Not the time to rush and pass Police Bill 2020: NGOCHR

Pending police brutality-allegation cases and the number of officers charged with serious violence offences raise a lot of red flags, enough not to rush in passing Fiji’s draft Police Bill 2020, says a local human rights civil society group.

NGO Coalition on human rights (NGOCHR) says the bill gives more powers to police, expressing concerns about its impact on the freedom and safety of all Fijians given the disciplinary institution’s human rights violation cases for using excessive force during arrests.

NGOCHR also questioned the rationale of having the Ministry of Defence and National Security oversee public consultations on the Bill, the mandate for which they believe lies with the parliamentary standing committee.

“It is not the mandate of the Ministry of Defence and National Security to manage the consultation process nor make amendments to a Bill. Their handling of this particular Bill, …raises serious ethical concerns,” NGOCHR said in a statement.

“A working democracy must protect and ensure good governance, accountability, transparency and due process at all levels, and even more so when passing laws that will infringe on the fundamental rights and freedoms of every Fijian in this country if passed into law by parliament.”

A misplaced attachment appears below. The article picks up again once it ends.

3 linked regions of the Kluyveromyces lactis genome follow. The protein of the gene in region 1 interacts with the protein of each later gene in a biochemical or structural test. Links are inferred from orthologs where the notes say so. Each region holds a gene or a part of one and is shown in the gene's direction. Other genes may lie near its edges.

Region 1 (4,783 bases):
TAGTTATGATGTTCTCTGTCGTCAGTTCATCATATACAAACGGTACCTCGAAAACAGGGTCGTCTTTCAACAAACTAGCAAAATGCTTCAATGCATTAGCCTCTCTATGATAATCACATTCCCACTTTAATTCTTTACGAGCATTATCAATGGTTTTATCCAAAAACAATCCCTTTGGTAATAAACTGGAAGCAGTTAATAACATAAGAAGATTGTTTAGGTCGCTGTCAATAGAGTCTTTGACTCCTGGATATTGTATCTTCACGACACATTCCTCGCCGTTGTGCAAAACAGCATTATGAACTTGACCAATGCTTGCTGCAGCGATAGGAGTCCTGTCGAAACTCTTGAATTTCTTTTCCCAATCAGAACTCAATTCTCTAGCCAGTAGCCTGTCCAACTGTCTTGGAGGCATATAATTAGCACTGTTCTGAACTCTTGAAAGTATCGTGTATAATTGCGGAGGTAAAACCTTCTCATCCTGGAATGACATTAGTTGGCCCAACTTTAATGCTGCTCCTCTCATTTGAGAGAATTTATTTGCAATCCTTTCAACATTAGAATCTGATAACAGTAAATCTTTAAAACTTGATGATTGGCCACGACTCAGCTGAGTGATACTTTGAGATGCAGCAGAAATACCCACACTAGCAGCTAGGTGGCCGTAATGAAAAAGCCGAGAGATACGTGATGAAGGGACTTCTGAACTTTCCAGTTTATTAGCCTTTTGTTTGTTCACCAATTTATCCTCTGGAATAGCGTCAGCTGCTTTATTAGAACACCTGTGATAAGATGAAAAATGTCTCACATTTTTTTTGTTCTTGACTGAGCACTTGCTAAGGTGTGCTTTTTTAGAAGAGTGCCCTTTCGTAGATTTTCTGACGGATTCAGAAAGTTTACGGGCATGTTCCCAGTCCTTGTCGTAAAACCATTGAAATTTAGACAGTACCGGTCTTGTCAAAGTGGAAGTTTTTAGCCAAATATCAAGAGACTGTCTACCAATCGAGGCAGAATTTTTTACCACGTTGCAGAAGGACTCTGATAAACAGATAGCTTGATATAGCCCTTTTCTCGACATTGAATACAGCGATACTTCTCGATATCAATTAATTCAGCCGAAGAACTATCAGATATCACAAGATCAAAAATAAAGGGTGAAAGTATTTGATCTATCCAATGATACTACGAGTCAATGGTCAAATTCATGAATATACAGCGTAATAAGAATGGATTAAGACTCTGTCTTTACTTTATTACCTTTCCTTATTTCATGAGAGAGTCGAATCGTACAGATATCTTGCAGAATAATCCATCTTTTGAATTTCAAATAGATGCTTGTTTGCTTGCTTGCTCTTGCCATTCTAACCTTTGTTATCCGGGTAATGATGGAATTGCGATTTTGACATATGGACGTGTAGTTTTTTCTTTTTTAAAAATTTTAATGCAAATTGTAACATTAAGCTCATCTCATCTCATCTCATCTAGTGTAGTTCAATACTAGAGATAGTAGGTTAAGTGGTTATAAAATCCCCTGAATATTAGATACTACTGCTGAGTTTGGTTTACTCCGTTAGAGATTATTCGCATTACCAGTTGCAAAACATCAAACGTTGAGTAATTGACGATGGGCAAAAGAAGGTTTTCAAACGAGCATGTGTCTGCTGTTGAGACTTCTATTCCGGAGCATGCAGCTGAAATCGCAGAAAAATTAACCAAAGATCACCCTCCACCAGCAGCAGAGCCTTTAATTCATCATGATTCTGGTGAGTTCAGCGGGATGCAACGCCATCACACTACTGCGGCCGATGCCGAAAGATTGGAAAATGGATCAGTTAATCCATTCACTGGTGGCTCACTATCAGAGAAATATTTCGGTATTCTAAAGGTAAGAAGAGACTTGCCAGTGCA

Pointing to data obtained from the Office of the Director of Public Prosecutions between May 2015 and April 2020, NGOCHR said 400 police officers were charged with serious violent offences, including 16 charges of rape, two charges of murder and nine charges of manslaughter.

“This is not the time to rush and pass a Bill that gives the Police more powers over individuals when cases of police brutality have yet to be investigated.”

Launched last week, on Wednesday 3 March 2021, public consultations on the Police Bill 2020 opened with online submissions, for 30 days, and face-to-face consultations were intially scheduled to start this week.

In its current form, the bill which repeals the Police Act 1965, reportedly provides, among others, that a person who refuses to hand over electronic devices believed to have been used, or is being used or may be used to commit an offence, is liable to life imprisonment. It also empowers police officers to secretly or forcefully enter premises to place tracking devices, recruit informers and discourage officers from joining a union. The bill also empowers officers to search a crime scene and seize potential evidence without a warrant, with a prison term of up to five years sanctioned against those who get in the way.

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